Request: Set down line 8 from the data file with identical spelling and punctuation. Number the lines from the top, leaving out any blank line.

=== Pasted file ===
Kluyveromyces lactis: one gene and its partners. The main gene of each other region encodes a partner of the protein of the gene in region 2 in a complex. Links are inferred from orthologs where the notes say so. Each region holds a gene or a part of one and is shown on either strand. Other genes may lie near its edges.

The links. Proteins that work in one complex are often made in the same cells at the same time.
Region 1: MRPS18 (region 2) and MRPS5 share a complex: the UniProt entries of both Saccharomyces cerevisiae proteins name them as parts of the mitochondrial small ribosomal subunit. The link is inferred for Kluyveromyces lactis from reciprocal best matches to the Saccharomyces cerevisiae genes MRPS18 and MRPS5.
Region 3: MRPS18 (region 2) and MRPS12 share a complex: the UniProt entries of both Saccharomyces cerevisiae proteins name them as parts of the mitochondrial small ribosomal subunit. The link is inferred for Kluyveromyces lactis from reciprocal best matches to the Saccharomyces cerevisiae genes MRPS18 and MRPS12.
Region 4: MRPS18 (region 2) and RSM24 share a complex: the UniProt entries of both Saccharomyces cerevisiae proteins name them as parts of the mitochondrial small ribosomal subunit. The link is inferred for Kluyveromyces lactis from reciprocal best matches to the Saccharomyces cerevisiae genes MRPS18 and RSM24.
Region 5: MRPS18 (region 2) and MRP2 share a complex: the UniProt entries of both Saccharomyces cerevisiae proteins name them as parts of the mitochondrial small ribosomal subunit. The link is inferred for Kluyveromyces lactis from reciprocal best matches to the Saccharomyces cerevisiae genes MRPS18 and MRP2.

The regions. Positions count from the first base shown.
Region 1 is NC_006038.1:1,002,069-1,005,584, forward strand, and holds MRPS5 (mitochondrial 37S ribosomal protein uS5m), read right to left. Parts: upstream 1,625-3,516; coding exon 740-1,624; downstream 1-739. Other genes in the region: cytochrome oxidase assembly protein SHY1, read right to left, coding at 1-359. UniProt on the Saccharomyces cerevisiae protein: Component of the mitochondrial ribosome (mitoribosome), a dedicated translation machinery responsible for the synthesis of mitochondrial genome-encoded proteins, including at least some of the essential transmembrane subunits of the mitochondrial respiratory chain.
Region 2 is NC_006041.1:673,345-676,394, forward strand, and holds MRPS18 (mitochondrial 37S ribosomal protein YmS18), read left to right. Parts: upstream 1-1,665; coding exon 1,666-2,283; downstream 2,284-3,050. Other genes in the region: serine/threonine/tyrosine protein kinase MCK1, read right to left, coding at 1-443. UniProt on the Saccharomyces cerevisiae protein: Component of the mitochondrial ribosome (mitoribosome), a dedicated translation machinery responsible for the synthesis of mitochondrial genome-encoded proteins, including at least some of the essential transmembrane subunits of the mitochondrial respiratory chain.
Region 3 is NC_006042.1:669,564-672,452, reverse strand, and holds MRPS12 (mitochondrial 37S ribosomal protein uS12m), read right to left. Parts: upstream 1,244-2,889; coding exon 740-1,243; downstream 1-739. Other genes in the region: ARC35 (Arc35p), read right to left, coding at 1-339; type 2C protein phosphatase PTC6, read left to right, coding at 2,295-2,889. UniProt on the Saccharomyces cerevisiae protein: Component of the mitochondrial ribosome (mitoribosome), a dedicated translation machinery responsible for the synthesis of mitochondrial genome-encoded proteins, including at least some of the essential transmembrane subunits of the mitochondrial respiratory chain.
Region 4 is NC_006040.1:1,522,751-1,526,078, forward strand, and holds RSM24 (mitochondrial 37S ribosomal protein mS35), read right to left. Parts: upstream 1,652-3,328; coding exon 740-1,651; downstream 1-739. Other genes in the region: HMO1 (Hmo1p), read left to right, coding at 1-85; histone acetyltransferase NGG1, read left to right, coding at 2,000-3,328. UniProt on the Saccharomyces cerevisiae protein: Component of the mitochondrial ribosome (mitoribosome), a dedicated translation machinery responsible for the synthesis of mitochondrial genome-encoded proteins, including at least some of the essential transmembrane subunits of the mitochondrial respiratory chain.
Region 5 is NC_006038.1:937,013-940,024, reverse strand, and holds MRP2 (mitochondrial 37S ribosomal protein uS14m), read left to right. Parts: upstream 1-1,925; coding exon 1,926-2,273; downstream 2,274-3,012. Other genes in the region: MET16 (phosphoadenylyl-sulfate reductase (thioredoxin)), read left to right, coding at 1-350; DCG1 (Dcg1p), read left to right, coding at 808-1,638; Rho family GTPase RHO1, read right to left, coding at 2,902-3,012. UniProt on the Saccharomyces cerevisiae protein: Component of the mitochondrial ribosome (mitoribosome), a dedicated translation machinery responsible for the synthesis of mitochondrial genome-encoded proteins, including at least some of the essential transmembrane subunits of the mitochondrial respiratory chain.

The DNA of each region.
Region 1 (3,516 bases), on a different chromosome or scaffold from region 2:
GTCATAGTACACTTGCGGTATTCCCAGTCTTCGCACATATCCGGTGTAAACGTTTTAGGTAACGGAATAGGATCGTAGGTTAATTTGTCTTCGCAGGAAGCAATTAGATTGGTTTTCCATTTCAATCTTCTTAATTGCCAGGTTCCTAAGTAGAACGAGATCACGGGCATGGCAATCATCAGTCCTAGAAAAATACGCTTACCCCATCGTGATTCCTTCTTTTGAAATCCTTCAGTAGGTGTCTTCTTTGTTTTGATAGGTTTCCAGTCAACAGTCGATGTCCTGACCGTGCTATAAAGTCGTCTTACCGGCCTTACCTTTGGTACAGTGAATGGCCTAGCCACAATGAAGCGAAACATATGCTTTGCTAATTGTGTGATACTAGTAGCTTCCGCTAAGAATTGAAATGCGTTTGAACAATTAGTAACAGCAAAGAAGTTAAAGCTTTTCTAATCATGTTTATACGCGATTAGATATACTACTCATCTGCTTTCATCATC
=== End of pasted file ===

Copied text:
Region 1 is NC_006038.1:1,002,069-1,005,584, forward strand, and holds MRPS5 (mitochondrial 37S ribosomal protein uS5m), read right to left. Parts: upstream 1,625-3,516; coding exon 740-1,624; downstream 1-739. Other genes in the region: cytochrome oxidase assembly protein SHY1, read right to left, coding at 1-359. UniProt on the Saccharomyces cerevisiae protein: Component of the mitochondrial ribosome (mitoribosome), a dedicated translation machinery responsible for the synthesis of mitochondrial genome-encoded proteins, including at least some of the essential transmembrane subunits of the mitochondrial respiratory chain.